Wrong. Nobody owes you attention.
As search engines display increasingly sophisticated snippets above organic results, social media platforms suppress links, and sites publish more and more content… we cannot assume that being “good enough” will actually get us a conversion.
When you audit competitor content or plan your own, ask yourself, “Why would a reader care about this?”
And here’s the key: don’t accept easy answers. Because your readers definitely won’t.
Look for points where a reader might doubt you
Whenever I analyze any marketing content, I try to get into the headspace of the most skeptical user imaginable.
I read through an article looking for reasons to click off. I look at arguments, waiting for my inner BS detector to start beeping. I wait until my attention starts to drift to something else.
Thinking about your content that way will feel unpleasant. But if you can write for the most skeptical reader, you will be much more likely to win over everyone willing to give you more benefit from the doubt.
Here’s an example. In May, Hopin wrote “Community Is the New Organic GTM Strategy.”
If I’m an organic reader who clicked on this piece, I am expecting to hear about:
- Community as a marketing channel.
- Why we are looking for “new” organic strategies.
- How all of that is relevant for companies who are planning their GTM campaigns.
Keeping all of those expectations in mind, read this introduction and honestly think about how you would perceive it:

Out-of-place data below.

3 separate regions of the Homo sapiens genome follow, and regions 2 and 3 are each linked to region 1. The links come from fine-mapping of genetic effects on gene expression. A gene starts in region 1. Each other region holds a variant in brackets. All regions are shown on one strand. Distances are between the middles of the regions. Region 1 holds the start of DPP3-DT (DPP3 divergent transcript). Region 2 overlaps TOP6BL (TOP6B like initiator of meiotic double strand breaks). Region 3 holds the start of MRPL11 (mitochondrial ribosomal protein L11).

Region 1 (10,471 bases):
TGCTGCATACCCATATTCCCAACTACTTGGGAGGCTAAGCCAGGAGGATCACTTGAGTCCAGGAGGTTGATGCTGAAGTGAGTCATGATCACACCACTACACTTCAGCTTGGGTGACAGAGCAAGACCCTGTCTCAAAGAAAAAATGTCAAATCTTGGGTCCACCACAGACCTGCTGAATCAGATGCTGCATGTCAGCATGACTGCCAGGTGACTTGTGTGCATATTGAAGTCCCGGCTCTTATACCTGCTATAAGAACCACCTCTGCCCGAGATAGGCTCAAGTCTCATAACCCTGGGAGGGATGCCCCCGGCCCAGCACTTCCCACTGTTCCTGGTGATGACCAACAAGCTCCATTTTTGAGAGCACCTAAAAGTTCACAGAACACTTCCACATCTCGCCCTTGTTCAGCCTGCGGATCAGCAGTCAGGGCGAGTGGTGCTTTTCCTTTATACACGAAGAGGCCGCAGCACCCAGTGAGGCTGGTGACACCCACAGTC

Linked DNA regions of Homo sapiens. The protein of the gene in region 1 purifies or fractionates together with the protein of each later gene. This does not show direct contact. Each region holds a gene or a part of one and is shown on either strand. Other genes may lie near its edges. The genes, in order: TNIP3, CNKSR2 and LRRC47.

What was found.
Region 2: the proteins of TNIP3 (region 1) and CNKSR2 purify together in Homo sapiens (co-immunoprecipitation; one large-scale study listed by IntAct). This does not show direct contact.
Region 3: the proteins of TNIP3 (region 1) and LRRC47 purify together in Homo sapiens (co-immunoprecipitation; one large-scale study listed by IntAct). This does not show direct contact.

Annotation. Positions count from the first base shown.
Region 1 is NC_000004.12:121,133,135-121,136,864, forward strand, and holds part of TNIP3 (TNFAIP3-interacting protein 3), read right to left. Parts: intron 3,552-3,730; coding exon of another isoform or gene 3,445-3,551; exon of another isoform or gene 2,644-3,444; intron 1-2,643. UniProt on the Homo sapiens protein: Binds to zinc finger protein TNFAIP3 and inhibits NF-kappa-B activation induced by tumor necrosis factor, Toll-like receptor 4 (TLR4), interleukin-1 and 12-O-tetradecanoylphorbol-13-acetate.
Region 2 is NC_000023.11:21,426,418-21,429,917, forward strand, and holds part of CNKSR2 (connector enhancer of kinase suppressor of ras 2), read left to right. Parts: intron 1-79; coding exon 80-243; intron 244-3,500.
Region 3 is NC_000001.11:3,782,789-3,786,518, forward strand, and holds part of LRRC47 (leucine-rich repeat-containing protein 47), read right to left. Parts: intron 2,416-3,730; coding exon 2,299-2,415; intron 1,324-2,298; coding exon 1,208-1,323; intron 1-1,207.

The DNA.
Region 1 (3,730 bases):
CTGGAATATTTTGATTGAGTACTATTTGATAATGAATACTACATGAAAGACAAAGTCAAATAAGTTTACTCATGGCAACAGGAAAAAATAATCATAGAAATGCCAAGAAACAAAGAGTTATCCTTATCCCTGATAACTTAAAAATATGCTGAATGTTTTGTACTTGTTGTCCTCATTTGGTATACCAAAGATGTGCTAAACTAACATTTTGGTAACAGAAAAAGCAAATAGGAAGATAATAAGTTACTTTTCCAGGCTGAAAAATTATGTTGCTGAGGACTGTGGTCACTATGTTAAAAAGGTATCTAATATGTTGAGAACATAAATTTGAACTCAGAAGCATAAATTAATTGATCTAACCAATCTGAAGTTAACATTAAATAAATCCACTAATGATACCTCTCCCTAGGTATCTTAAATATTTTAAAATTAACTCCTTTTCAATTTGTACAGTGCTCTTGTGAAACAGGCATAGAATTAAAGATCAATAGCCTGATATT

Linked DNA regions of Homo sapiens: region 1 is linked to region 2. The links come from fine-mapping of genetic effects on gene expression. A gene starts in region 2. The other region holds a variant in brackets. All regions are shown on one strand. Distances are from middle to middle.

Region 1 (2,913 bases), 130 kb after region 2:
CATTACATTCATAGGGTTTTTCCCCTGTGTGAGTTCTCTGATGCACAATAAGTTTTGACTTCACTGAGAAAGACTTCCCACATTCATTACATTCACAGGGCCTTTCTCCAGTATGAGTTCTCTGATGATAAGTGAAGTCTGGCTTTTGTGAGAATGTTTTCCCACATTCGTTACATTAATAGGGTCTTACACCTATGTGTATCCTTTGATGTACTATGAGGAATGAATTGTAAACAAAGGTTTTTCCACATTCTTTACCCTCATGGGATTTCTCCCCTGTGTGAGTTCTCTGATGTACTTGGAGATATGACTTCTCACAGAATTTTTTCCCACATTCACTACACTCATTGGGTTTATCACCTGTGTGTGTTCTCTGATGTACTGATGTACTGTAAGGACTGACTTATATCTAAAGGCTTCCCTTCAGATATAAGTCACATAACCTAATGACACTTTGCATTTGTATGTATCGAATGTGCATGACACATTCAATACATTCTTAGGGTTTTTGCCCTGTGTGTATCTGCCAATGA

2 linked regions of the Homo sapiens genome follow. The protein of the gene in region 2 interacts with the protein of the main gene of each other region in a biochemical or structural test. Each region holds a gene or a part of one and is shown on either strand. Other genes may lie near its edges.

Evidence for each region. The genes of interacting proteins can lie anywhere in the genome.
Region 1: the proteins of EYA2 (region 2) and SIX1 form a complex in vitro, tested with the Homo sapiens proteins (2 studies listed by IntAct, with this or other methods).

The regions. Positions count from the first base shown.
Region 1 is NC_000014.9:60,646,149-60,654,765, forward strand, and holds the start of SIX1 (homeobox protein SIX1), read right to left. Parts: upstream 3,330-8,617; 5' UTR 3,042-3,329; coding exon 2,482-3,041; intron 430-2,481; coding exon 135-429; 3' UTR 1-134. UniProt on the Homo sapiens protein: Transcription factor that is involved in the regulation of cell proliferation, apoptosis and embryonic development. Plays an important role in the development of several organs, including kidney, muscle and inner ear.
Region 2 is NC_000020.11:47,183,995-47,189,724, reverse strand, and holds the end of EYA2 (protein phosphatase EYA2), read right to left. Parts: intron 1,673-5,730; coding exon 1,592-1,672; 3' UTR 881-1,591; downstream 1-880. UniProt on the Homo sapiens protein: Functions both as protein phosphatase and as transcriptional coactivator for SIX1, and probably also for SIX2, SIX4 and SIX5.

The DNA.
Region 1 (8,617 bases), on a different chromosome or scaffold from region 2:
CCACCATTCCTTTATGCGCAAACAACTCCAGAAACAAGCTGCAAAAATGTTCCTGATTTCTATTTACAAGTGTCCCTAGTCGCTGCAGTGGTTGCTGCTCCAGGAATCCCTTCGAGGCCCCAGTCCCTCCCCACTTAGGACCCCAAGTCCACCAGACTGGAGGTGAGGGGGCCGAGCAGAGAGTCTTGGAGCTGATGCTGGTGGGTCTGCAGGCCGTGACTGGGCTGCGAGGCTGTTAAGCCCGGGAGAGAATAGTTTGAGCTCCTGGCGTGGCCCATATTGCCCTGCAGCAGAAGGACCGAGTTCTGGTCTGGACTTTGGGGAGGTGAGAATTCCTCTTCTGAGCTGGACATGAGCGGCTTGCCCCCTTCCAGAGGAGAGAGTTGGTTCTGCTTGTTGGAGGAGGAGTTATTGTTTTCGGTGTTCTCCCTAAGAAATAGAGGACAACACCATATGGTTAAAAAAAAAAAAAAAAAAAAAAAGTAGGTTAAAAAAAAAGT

If I want to learn about organic marketing through community, I am immediately clicking away from this piece. Why?
Because most of these sentences do not address any of the questions I was trying to answer.
I didn’t come here to talk about Google’s I/O presentation, SEO, or the doomsday impacts of AI.
I’m just trying to put together some events to generate more leads for my organization. All of these claims are irrelevant.
That piece doesn’t properly talk about “community” or what it actually looks like as a marketing channel until halfway through.
We aren’t given a proper justification for why community is the right answer to potentially lower CTRs with AI search results.
We aren’t told why we can’t keep investing in all of our other marketing channels, which might not be affected by Google’s SERP features.
And if we were already planning to use a community for our GTM strategy – we still haven’t been shown why any of our campaigns should be changing for the near future.
If I’m a skeptical reader, I will click away from your piece long before you can walk me through your marketing funnel diagrams, no matter how compelling or interesting they might be.
Add flavor to your content to enhance your claims
Let’s think back to our stale cracker analogy.
Why is the cracker so disappointing?
Because it doesn’t have much taste and the texture doesn’t match our expectations.
Even if we love crackers, we were hoping for a satisfying crunch. A soggy mouthful of bread immediately feels like a mistake.
But if we go back to our kitchen and look past those easily accessible crackers, we can find much more exciting options to satisfy our hunger.
We can look at our fridge and open our spice cabinet, trusting our senses to answer, “What looks good?”
“So, what?” isn’t a useful question because of those particular words.
It’s a guidepost to remind you that just because something you made might technically be decent enough, it won’t win over buyers when they can go to a restaurant next door.
Bonus: Content POV planning template
Ready to elevate your content campaigns with a compelling point of view?
This free content planning template can help you:
- Audit content by digging deeper than word counts, pillars, or funnel stages.
- Ask better questions to develop a unique and compelling point of view systematically.
- Plan and research content campaigns by embracing approaches your competitors are too afraid to try.
Opinions expressed in this article are those of the guest author and not necessarily Search Engine Land. Staff authors are listed here.